The Return to Ravnica prerelease is upon us, which means all the new gold, hybrid, and guild cards are legal to use in Commander decks. Every new set has cards that are going to be workhorses in one deck or another. Not every new set has new multicolor generals. Thankfully, RTR does supply five new Commanders.
Every Magic player has a favorite two-color combination. Even mono-red aggro and mono-black control players have a favorite pair of colors when forced to choose I am an Izzet. After seeing fan reaction across the internet, I know I am not alone.
The initial trip to Ravnica demonstrated the result of pairing chaotic and impulsive red with calculating and planning blue. A blue-red Commander deck can surely be assembled, but what direction should it take? Blue control and card draw with a splash of red burn spells, or red and blue Burning Vengeance flashback, or perhaps a tribal deck? What do you do when you cannot decide between really “good” (read: fun) ideas? Flip a coin? Ask a friend? Ponder the issue for longer than necessary? How about we choose both!
Both decks are Izzet-aligned, but with very different playstyles. Niv-Mizzet, the Firemind will lead an Innistrad-inspired flashback “value” deck with Burning Vengeance and Secrets of the Dead. Niv-Mizzet, Dracogenius will lead a Wizard tribal deck with a lot of card draw. For the record, Curiosity will not be in either deck. Neither of these are hardcore competitive decks, but both will force other players to make sub-optimal choices while squeezing out as much value as a piece of cardboard will allow.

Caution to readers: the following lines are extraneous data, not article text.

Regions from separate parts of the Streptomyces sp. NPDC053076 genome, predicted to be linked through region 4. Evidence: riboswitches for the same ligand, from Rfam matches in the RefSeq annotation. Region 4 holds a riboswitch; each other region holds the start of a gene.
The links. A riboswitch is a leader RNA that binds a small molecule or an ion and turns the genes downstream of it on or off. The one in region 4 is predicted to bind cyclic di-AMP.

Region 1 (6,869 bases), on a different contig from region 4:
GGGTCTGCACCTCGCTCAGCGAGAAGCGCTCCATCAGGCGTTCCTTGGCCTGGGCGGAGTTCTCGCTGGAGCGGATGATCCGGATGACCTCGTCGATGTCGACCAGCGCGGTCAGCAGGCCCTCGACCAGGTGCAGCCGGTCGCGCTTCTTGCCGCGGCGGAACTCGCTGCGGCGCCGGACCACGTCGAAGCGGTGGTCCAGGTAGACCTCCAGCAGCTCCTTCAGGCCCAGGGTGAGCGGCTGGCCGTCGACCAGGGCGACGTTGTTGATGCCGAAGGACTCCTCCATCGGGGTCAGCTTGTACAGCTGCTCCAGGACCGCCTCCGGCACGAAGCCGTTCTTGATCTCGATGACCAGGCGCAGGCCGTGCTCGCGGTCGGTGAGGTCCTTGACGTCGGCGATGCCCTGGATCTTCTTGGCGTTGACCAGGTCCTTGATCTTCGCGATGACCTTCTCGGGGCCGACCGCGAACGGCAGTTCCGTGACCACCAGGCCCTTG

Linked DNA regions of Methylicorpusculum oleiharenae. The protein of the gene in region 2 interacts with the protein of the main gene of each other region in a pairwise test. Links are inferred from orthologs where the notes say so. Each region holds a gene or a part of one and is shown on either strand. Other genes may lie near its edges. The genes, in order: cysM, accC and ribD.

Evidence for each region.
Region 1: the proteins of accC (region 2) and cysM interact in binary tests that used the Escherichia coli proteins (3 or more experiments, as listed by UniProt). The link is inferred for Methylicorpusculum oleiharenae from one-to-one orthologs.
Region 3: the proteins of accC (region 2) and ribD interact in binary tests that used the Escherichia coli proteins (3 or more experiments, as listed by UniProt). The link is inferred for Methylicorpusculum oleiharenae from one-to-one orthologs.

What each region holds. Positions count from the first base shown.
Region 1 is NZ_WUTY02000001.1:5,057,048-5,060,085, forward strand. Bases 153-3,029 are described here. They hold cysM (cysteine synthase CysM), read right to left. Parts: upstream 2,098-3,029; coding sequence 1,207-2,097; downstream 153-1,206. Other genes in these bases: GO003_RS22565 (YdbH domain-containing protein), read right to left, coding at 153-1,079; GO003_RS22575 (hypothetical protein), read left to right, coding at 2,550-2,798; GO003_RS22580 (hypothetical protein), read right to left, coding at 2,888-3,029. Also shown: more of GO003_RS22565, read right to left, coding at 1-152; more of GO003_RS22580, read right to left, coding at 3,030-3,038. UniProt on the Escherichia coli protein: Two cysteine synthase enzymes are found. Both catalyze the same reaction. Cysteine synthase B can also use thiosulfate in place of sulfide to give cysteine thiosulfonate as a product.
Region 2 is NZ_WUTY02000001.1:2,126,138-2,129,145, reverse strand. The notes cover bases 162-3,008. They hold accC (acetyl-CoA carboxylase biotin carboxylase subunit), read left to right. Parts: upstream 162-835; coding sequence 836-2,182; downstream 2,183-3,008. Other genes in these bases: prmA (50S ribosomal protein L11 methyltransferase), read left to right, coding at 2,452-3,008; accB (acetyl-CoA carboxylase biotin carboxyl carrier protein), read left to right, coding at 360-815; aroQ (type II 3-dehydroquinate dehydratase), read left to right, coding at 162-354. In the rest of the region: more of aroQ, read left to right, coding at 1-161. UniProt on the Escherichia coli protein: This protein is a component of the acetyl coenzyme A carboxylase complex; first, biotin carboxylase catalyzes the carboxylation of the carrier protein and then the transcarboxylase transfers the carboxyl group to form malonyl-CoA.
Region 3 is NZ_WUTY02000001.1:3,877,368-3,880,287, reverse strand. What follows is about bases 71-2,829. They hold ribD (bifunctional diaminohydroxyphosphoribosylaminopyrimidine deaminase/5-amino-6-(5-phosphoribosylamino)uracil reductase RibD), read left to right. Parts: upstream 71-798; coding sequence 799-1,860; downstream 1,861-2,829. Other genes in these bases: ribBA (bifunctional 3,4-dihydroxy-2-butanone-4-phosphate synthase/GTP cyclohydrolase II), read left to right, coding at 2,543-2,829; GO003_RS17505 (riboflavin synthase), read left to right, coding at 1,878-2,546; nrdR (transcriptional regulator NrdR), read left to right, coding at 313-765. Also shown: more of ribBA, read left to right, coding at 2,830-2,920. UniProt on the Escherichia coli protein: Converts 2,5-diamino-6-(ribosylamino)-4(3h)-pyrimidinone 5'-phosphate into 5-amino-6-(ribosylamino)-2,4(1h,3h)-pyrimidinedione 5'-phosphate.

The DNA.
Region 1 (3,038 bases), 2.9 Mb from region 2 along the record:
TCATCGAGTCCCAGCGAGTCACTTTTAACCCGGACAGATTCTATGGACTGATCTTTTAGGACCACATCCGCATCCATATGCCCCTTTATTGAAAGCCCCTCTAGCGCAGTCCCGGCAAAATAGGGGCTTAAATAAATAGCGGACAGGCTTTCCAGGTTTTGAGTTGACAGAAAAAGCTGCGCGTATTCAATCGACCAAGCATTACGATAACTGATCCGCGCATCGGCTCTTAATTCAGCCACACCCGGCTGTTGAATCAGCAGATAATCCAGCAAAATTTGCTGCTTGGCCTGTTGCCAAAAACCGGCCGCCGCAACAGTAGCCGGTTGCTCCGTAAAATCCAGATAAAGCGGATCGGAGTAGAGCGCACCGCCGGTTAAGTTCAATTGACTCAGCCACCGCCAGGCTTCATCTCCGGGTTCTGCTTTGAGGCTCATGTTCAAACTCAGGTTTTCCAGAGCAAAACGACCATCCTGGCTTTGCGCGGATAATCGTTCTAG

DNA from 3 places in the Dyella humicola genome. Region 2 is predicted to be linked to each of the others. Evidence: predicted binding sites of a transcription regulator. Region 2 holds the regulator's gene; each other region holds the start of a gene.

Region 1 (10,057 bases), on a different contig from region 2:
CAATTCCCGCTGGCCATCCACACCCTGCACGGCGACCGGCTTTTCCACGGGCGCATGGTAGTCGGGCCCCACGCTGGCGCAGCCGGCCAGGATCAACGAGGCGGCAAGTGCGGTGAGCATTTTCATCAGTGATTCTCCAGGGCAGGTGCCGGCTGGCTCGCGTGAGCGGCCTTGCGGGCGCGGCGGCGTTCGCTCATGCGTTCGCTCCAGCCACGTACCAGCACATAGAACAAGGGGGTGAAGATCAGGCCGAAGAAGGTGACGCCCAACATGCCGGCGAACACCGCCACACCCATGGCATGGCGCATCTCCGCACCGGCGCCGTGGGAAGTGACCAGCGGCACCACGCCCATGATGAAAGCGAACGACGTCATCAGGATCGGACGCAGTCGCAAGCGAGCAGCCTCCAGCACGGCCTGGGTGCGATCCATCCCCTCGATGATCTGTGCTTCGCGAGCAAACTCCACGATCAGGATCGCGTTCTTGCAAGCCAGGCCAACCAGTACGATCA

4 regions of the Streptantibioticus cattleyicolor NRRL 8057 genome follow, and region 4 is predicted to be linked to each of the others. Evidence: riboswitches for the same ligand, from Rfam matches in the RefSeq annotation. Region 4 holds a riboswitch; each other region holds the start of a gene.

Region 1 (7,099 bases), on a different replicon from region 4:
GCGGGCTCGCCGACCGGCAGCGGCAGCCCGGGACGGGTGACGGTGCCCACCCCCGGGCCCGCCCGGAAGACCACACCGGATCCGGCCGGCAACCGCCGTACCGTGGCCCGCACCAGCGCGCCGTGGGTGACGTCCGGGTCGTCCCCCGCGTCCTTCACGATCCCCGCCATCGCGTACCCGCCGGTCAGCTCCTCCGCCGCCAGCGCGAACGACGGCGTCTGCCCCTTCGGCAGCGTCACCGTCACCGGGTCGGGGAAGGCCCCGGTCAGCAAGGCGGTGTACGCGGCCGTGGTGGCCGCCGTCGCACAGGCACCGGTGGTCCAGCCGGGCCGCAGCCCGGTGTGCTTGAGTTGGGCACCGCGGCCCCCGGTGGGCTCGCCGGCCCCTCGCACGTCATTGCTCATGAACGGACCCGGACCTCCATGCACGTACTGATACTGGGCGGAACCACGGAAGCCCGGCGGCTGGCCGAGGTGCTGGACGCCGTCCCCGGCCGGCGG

“Doc, I’m (Flash)back”
Innistrad block gave two new value-centric cards to this color combination. Burning Vengeance and Secrets of the Dead are only valuable in a deck with flashback cards, but if both enchantments are in play you get a free Shock and a free Think Twice. That is 1UR mana worth of value for the low cost of having two enchantments on the board and flashing back a spell. Altar of the Lost and Catalyst Stone are two artifacts that also support flashback spells. The Altar provides two colored mana to cast flashback spells, and the Stone reduces the flashback cost of spells coming from your graveyard by two. Value-city. In the unlikely event that you have managed to draw, cast, and keep all four flashback supporting cards on the battlefield, victory is imminent.
Looting is a mechanic with a history in blue and has recently seen an increase in red. Red has a twist on some of its looting creatures. Mad Prophet and Faithless Looting work like classic blue looting, but newer cards like Wild Guess and Rummaging Goblin require the discard prior to the draw. This drawback is much less of an issue in “flashback.dek.” Always a strong ability, looting a flashback spell into the graveyard sets up an increase in value without “wasting a resource.” There is no such thing as being “just a looter.”